readme.md
author Martin Thomson <martin.thomson@gmail.com>
Sat, 12 Nov 2016 13:52:44 +0900
changeset 12842 5fbf1bf10b65e4717347dc8f003e509ad22d0a4f
parent 12800 819e912a4a6b80ee3a41928440bd3a8c659c8e3b
child 12907 0ce009e2303a2d9184e650ccf2955bc7cc2c645f
permissions -rw-r--r--
Bug 1310610 - Exporters for TLS 1.3, r=ekr

# Network Security Services

Network Security Services (NSS) is a set of libraries designed to support cross-platform development of security-enabled client and server applications. NSS supports SSL v3-TLS 1.2 (experimental TLS 1.3), PKCS #5, PKCS #7, PKCS #11, PKCS #12, S/MIME, X.509 v3 certificates, and other security standards.

## Getting started
In order to get started create a new directory on that you will be uses as your local work area, and check out NSS and NSPR. (Note that there's no git mirror of NSPR and you require mercurial to get the latest NSPR source.)

    git clone https://github.com/nss-dev/nss.git
    hg clone https://hg.mozilla.org/projects/nspr

NSS can also be cloned with mercurial `
    hg clone https://hg.mozilla.org/projects/nspr`

## Building NSS
*This build system is under development. It does not yet support all the features or platforms that NSS supports. To build on anything other than Mac or Linux please use the legacy build system as described below.*

Build requirements:

* [gyp](https://gyp.gsrc.io/)
* [ninja](https://ninja-build.org/)

After changing into the NSS directory a typical build is done as follows

    ./build.sh

Once the build is done the build output is found in the directory `../dist/*.OBJ`, where `*` will be a name dynamically derived from your system's architecture. Exported header files can be found in the `include` directory, library files in directory `lib`, and tools in directory `bin`. In order to run the tools, set your system environment to use the libraries of your build from the "lib" directory, e.g., using the `LD_LIBRARY_PATH` or `DYLD_LIBRARY_PATH`.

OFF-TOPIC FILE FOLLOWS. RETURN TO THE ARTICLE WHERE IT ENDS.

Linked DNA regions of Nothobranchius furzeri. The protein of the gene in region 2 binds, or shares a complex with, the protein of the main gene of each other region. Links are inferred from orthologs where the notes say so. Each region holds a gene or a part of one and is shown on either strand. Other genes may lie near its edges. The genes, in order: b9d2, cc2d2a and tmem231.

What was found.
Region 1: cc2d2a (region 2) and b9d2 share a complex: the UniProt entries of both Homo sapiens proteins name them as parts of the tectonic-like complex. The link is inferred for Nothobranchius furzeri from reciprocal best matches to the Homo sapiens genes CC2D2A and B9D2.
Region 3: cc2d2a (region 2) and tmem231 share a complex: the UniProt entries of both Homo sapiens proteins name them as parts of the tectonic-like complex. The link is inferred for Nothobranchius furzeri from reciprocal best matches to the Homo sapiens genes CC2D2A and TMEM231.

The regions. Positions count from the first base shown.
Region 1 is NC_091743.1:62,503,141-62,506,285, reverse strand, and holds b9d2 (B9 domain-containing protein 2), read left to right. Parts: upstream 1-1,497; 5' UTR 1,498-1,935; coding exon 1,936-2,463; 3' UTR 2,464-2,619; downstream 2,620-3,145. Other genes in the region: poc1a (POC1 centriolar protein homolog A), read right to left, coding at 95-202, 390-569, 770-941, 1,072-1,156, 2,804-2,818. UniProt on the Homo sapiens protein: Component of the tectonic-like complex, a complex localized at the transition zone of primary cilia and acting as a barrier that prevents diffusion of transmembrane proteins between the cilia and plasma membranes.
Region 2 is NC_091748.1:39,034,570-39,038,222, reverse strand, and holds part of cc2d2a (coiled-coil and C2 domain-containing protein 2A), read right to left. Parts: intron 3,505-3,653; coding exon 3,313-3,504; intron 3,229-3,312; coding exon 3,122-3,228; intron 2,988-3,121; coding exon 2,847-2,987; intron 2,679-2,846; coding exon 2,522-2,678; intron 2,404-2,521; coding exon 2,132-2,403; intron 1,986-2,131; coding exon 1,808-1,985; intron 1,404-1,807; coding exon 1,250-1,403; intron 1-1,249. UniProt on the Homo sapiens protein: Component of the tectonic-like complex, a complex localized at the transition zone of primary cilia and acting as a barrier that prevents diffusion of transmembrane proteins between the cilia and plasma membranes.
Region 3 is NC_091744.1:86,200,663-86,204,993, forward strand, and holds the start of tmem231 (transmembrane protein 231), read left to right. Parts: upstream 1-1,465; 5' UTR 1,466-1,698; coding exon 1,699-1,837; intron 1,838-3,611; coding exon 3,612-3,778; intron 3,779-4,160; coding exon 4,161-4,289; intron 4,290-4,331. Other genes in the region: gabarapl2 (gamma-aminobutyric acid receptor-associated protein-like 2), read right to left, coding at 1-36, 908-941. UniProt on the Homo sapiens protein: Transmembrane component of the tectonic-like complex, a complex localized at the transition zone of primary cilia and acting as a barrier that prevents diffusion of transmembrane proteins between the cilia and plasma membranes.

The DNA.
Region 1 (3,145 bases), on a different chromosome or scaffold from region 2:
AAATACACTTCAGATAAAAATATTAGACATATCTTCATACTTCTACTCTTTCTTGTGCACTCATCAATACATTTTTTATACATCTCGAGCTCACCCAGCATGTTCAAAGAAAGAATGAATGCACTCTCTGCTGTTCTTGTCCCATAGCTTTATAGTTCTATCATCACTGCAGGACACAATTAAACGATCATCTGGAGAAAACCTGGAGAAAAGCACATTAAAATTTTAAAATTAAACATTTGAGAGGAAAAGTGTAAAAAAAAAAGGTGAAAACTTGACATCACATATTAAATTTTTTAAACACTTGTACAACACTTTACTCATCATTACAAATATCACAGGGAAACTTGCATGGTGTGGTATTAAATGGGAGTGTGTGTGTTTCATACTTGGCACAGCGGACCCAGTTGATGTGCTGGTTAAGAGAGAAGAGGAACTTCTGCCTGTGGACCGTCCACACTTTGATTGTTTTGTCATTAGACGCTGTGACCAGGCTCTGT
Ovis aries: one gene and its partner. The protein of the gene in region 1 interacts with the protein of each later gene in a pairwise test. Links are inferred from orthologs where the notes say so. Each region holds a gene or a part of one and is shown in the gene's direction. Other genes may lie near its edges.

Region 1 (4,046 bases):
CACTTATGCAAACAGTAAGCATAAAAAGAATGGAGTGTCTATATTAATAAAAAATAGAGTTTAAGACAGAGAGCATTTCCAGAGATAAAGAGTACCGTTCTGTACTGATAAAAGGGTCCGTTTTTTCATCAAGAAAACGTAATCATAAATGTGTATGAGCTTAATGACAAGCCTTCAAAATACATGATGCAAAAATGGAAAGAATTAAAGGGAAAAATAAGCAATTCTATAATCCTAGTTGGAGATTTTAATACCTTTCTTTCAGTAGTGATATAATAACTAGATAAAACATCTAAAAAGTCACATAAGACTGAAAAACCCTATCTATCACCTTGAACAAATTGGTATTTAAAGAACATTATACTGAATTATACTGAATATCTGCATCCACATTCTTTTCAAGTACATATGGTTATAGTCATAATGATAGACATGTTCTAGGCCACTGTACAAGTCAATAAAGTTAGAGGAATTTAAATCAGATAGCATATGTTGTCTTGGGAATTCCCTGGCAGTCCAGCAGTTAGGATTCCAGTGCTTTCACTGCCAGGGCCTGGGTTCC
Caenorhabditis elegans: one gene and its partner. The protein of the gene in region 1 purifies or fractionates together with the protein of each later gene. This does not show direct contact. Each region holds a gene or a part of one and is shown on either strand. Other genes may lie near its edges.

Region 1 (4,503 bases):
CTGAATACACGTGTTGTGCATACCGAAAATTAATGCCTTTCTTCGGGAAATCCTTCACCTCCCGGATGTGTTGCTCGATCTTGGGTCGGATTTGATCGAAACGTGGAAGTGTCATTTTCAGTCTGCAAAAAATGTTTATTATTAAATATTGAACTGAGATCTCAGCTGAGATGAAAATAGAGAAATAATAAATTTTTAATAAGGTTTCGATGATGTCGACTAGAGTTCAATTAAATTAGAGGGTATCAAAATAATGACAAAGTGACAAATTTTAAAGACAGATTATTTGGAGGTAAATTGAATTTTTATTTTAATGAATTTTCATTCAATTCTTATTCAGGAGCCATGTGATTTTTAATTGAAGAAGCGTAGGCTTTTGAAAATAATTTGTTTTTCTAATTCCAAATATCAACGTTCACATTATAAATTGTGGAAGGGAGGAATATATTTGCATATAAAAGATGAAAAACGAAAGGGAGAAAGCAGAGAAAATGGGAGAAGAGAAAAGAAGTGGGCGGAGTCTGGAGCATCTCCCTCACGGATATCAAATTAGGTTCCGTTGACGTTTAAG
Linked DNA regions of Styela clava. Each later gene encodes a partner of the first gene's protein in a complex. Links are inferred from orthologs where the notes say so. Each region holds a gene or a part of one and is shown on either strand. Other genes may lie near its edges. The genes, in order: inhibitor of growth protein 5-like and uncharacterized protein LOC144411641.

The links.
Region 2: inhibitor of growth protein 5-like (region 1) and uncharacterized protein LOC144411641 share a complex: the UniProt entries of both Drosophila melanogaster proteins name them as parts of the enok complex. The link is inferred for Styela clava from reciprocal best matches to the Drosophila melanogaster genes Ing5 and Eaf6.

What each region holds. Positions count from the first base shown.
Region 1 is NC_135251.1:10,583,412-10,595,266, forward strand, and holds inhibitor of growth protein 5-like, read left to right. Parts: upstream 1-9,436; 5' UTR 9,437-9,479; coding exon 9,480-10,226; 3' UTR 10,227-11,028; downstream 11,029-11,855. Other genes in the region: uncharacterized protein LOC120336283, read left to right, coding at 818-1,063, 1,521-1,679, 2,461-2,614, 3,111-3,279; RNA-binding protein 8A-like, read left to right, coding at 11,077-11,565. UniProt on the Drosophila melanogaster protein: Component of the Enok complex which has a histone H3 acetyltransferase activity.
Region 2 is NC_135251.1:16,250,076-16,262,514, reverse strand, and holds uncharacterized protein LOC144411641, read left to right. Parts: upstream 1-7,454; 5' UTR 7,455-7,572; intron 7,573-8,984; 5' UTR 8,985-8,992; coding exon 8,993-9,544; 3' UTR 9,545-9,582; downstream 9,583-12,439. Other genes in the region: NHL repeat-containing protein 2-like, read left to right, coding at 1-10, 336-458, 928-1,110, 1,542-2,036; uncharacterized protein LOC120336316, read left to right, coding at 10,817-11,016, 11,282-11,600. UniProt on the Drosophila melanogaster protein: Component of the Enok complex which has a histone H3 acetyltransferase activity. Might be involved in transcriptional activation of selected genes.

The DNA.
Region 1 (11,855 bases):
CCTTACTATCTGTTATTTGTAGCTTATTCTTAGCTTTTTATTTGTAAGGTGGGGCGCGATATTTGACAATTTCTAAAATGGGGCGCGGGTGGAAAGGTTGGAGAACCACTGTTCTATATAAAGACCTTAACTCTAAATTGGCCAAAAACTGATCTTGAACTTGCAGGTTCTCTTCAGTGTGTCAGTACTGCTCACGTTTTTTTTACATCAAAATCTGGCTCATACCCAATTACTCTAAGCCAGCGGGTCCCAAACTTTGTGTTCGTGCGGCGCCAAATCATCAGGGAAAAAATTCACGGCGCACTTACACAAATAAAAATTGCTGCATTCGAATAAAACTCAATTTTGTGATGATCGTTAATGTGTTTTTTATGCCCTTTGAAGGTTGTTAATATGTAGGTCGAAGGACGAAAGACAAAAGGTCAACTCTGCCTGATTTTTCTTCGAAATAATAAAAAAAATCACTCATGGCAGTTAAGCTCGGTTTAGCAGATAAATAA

---
    Usage: build.sh [-hcgv] [-j <n>] [--test] [--fuzz] [--scan-build[=output]]
                    [-m32] [--opt|-o]

    -h            display this help and exit
    -c            clean before build
    -g            force a rebuild of gyp (and NSPR, because why not)
    -j <n>        run at most <n> concurrent jobs
    -v            verbose build
    -m32          do a 32-bit build on a 64-bit system
    --test        ignore map files and export everything we have
    --fuzz        enable fuzzing mode. this always enables test builds
    --scan-build  run the build with scan-build (scan-build has to be in the path)
                  --scan-build=/out/path sets the output path for scan-build
    --opt|-o      do an opt build

## Building NSS (legacy build system)
After changing into the NSS directory a typical build of 32-bit NSS is done as follows

    make nss_build_all

The following environment variables might be useful:
* `BUILD_OPT=1` to get an optimised build
* `USE_64=1` to get a 64-bit build (recommended)
* `NSS_ENABLE_TLS_1_3=1` to enable TLS 1.3 support